Determinism and Freedom in Islamic Theology: The Ḥanafī-Māturīdī Tradition, 900-1350
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CitationJarada, Hadel. 2021. Determinism and Freedom in Islamic Theology: The Ḥanafī-Māturīdī Tradition, 900-1350. Doctoral dissertation, Harvard University Graduate School of Arts and Sciences.
AbstractThe dissertation explores Ḥanafī-Māturīdī philosophical theology as it expressed itself on the vexed issue of free will and divine predestination. The project is one that historically engages the textual sources while also taking seriously the philosophical predilections of its authors and the arguments and stances they espouse. It charts the predominant modes in which the question of free will and divine predestination was conceptualized beginning around the time of Abū Manṣūr al-Māturīdī (d. 333/944) and ending at the turn of the fourteenth century with Shams al-Dīn al-Samarqandī (d. 722/1322) and Ṣadr al-Sharīʿa al-Maḥbūbī (d. 747/1346). The following questions are addressed: To what extent were Ḥanafī-Māturīdī theologians committed to occasionalism, the notion that God is the true cause of events in the world? Were Ḥanafī-Māturīdī theologians willing to acknowledge other efficacious causes besides or alongside God? How did Ḥanafī-Māturīdīs reconcile the distinction between voluntary human action and involuntary bodily movement? To what extent did theologians who self-identified as “Māturīdī” agree on such issues?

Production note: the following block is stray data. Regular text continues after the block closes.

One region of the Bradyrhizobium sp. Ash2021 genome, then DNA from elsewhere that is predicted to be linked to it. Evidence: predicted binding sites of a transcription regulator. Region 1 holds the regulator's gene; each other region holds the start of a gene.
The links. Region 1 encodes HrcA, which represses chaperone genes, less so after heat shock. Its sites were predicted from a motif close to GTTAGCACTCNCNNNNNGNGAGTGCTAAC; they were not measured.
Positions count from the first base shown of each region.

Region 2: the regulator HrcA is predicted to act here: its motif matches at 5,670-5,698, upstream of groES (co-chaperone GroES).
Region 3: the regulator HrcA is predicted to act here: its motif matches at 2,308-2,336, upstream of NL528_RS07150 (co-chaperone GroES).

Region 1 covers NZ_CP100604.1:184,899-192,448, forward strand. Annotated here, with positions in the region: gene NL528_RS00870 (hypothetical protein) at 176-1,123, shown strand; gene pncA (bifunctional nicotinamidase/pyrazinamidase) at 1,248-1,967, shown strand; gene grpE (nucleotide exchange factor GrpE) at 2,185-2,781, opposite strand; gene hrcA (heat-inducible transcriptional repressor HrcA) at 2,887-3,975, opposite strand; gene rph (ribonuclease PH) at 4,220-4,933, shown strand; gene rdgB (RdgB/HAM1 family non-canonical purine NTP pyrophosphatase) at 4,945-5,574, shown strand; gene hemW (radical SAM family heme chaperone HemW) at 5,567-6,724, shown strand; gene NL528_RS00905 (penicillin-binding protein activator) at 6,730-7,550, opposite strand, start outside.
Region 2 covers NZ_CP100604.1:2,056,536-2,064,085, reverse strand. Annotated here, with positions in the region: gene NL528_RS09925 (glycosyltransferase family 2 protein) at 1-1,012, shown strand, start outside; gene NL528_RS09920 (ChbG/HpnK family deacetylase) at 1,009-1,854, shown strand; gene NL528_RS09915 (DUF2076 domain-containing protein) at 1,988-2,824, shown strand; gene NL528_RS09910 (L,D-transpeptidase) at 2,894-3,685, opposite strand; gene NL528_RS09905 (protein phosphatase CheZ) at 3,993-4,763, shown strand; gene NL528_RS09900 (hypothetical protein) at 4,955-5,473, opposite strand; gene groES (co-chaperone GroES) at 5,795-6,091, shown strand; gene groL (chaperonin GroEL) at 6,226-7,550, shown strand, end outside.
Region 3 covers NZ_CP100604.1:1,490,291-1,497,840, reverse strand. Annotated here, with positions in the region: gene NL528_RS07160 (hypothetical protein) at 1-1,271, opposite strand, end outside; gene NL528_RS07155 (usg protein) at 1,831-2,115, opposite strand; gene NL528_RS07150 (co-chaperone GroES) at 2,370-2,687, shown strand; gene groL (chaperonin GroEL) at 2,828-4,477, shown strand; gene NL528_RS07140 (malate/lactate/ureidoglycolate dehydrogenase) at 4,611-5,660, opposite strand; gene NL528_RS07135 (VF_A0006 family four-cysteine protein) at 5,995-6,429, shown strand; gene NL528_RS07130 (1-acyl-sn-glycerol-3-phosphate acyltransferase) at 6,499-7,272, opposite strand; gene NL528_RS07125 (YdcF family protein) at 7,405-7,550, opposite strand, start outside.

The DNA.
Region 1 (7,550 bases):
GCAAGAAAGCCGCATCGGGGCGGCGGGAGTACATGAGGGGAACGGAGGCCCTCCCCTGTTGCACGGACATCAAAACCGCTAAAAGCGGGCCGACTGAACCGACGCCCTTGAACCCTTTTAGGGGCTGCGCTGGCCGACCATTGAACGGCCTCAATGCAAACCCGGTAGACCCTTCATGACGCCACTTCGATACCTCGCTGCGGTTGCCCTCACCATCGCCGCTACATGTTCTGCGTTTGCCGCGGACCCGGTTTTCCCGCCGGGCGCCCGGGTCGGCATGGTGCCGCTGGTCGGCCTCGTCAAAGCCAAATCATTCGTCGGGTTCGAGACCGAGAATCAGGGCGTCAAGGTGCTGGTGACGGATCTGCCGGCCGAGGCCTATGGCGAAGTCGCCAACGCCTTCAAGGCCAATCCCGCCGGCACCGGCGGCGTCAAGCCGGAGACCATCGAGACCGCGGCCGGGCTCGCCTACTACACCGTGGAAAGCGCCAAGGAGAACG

Citable link to this pagehttps://nrs.harvard.edu/URN-3:HUL.INSTREPOS:37368482
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